NDP MP Charlie Angus recently called Facebook a "multi-billion-dollar company that’s been called out time and time again for the misuse of its platform in damaging the electoral systems around the world."
Facebook, with 2.5 billion monthly users and $21 billion in revenue, has long maintained that it takes privacy very seriously. CEO Mark Zuckerberg has talked about wanting to "build a simpler platform that's focused on privacy first."
The company changed its platform in 2014 to restrict data access, and has beefed up staff working in safety and security. It now limits what data developers can see, what data people can give to apps. It has also introduced new privacy measures.
As well, it is now investigating apps that it considers suspicious and will ban developers that misuse personal information. Facebook also has a "Data Abuse Bounty Program" that allows people to report the misuse of data by developers.
But even as it takes these steps, it continues to allow political ads that involve microtargeting techniques, which continue to be a source of controversy for the company. Facebook says it will let users choose to see fewer political ads, or stop seeing ads from certain campaigns, but won't ban them entirely, even ads that have "false claims," the Washington Post reported.
"People should be able to hear from those who wish to lead them, warts and all," Facebook's director of product management Rob Leathern said Jan. 9, explaining the policy. He noted that the company's Community Standards still bans hate speech, "harmful content" and voter suppression material.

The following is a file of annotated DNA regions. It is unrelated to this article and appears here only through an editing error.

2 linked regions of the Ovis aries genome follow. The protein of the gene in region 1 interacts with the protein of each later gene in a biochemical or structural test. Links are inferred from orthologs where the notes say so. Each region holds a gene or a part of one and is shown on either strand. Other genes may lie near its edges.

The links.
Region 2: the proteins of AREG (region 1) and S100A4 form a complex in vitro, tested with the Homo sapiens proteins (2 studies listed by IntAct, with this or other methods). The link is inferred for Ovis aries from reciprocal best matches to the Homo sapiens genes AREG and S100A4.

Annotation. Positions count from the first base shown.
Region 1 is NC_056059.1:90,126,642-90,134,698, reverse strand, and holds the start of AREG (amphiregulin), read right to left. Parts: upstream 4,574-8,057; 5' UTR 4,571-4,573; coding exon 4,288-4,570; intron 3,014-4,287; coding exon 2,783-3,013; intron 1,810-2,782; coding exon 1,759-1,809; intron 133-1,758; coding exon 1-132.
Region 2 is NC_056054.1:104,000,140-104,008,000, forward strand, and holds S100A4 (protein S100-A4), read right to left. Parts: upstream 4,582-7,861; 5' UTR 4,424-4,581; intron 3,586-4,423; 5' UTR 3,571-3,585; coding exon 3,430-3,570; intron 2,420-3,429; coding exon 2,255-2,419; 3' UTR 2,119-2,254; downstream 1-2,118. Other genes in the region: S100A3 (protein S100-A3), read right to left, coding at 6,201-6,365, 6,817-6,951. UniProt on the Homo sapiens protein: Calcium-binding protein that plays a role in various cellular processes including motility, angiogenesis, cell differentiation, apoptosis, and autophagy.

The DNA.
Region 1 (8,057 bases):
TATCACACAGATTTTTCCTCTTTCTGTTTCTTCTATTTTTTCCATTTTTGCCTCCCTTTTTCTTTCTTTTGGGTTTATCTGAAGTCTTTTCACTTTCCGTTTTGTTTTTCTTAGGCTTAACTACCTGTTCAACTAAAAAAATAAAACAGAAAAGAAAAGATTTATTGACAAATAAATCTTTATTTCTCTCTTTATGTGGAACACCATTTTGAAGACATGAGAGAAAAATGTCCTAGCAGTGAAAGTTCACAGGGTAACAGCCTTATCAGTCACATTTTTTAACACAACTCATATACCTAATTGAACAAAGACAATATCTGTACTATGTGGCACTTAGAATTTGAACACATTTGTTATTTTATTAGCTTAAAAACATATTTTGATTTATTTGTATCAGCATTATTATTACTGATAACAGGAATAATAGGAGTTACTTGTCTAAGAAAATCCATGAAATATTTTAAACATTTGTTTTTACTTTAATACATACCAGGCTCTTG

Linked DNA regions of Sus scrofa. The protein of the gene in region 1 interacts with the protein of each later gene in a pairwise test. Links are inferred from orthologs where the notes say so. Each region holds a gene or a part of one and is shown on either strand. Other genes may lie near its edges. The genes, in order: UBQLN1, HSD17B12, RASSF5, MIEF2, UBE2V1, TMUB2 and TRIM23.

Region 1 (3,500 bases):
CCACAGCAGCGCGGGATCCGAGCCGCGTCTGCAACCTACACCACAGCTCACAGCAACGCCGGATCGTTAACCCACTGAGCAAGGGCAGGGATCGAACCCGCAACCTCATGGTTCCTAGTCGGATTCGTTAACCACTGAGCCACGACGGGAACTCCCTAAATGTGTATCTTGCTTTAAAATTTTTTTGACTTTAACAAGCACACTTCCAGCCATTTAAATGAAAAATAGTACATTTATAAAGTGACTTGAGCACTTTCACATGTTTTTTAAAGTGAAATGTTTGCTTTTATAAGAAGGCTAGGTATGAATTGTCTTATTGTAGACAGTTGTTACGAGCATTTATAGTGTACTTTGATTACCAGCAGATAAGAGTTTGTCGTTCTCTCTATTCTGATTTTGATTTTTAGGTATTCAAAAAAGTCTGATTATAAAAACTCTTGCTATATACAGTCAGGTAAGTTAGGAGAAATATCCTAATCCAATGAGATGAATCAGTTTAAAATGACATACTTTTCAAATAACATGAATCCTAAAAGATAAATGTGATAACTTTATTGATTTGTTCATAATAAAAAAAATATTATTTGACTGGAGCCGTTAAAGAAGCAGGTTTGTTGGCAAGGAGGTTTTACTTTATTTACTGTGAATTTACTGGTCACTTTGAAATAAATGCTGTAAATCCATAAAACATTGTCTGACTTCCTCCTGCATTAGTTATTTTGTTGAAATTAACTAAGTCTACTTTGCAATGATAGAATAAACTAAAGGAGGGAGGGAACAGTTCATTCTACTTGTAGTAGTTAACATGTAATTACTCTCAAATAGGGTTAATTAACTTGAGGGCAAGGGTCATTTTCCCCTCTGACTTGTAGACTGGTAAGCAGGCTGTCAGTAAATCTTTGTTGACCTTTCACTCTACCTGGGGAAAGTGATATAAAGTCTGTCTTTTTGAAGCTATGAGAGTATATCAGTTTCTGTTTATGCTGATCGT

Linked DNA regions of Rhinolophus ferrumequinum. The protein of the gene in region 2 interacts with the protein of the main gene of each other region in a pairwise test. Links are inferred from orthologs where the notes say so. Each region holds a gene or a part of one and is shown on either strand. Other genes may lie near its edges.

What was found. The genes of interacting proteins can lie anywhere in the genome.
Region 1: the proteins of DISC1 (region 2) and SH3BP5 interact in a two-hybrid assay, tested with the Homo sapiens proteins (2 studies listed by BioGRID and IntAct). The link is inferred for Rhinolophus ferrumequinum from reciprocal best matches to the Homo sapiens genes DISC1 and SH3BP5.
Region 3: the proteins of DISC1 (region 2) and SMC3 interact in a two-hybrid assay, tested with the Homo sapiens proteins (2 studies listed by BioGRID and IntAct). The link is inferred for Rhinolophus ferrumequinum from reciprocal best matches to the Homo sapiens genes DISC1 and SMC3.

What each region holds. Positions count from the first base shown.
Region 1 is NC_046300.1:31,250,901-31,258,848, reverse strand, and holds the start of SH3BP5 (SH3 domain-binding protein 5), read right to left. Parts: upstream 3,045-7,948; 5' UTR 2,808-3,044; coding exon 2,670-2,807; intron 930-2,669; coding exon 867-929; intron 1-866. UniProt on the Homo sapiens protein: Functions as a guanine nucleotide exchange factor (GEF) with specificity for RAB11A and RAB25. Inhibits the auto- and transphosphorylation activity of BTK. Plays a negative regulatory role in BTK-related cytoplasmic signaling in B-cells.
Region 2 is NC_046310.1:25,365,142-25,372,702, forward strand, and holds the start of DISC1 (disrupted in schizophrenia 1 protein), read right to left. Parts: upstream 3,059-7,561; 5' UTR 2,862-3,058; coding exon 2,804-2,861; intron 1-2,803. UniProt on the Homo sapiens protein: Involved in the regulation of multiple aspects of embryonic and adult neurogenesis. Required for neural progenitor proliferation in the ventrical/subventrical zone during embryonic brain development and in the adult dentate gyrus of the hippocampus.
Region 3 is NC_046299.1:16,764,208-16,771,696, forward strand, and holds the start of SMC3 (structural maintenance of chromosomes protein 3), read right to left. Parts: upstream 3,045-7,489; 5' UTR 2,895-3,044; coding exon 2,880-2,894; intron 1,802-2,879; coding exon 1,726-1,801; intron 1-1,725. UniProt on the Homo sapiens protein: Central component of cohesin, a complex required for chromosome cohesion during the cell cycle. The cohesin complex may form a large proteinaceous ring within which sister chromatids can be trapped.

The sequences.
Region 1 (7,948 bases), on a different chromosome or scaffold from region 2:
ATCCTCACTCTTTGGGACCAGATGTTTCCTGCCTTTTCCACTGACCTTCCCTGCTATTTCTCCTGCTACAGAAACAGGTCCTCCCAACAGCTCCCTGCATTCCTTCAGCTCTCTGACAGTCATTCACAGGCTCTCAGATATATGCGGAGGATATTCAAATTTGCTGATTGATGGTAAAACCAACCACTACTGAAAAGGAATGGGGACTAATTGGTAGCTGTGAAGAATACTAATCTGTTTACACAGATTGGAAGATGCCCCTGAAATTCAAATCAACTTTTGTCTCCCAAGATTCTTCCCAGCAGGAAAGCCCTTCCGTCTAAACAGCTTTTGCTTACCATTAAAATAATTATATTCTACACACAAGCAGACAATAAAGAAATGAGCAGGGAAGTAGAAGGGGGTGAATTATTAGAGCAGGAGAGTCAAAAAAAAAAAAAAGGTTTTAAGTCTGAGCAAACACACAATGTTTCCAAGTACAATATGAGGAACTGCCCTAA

The mastery of microtargeted ads is what helped Trump become president, wrote Facebook executive Andrew Bosworth in a memo that he posted online last month.
Bosworth said he felt the Cambridge Analytica dataset itself wasn't that valuable, and its value degraded quickly. But he also argued that Facebook was "responsible for Donald Trump getting elected" — because the Trump campaign "ran the single best digital ad campaign I've ever seen from any advertiser."
He said the digital director of Trump’s 2016 campaign, Brad Parscale, "did unbelievable work" using the tools Facebook had on offer. Parscale is now the campaign manager for Trump's 2020 re-election campaign, and there are reports that the campaign is again making heavy use of Facebook.
It spent nearly $20 million on hundreds of thousands of Facebook ads in 2019, according to a Jan. 29 Guardian analysis, including "xenophobic, fear-mongering, vitriolic and outright false rhetoric." That's far more than any 2020 Democratic candidate so far.
Bosworth, who added that he identifies as a "committed liberal" and donated to the Democratic campaign of former Secretary of State Hillary Clinton, also said Facebook has "maintained the same ad policies."
"It occurs to me that it very well may lead to the same result."
Editor's note: This story was updated at 2:06 p.m. Eastern on Feb. 6, 2020, to include a statement from Facebook. It was updated again at 5:38 p.m. on the same day to add context about Cambridge Analytica and about Facebook's efforts to restrict data access.